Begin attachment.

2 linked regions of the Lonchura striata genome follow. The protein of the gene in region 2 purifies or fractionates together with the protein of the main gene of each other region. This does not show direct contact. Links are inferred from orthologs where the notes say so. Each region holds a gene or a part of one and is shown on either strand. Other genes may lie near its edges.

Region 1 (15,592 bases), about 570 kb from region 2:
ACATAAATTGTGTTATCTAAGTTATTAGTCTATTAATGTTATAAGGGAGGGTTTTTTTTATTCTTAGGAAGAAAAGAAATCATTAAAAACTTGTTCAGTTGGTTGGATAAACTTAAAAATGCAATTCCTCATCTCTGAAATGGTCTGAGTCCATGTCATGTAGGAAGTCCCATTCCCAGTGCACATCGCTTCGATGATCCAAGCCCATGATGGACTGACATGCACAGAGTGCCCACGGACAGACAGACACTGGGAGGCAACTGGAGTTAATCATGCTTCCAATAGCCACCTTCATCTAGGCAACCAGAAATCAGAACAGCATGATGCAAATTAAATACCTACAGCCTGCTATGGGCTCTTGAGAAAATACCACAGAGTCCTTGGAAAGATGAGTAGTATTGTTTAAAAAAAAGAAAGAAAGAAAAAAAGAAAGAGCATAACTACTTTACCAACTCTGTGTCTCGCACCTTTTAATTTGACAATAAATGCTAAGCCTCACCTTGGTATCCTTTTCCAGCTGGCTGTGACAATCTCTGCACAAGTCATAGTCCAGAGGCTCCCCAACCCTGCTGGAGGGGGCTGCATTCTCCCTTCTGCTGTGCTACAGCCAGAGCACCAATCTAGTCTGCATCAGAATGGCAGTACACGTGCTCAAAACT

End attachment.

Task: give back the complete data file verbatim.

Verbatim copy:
2 linked regions of the Lonchura striata genome follow. The protein of the gene in region 2 purifies or fractionates together with the protein of the main gene of each other region. This does not show direct contact. Links are inferred from orthologs where the notes say so. Each region holds a gene or a part of one and is shown on either strand. Other genes may lie near its edges.

Region 1 (15,592 bases), about 570 kb from region 2:
ACATAAATTGTGTTATCTAAGTTATTAGTCTATTAATGTTATAAGGGAGGGTTTTTTTTATTCTTAGGAAGAAAAGAAATCATTAAAAACTTGTTCAGTTGGTTGGATAAACTTAAAAATGCAATTCCTCATCTCTGAAATGGTCTGAGTCCATGTCATGTAGGAAGTCCCATTCCCAGTGCACATCGCTTCGATGATCCAAGCCCATGATGGACTGACATGCACAGAGTGCCCACGGACAGACAGACACTGGGAGGCAACTGGAGTTAATCATGCTTCCAATAGCCACCTTCATCTAGGCAACCAGAAATCAGAACAGCATGATGCAAATTAAATACCTACAGCCTGCTATGGGCTCTTGAGAAAATACCACAGAGTCCTTGGAAAGATGAGTAGTATTGTTTAAAAAAAAGAAAGAAAGAAAAAAAGAAAGAGCATAACTACTTTACCAACTCTGTGTCTCGCACCTTTTAATTTGACAATAAATGCTAAGCCTCACCTTGGTATCCTTTTCCAGCTGGCTGTGACAATCTCTGCACAAGTCATAGTCCAGAGGCTCCCCAACCCTGCTGGAGGGGGCTGCATTCTCCCTTCTGCTGTGCTACAGCCAGAGCACCAATCTAGTCTGCATCAGAATGGCAGTACACGTGCTCAAAACT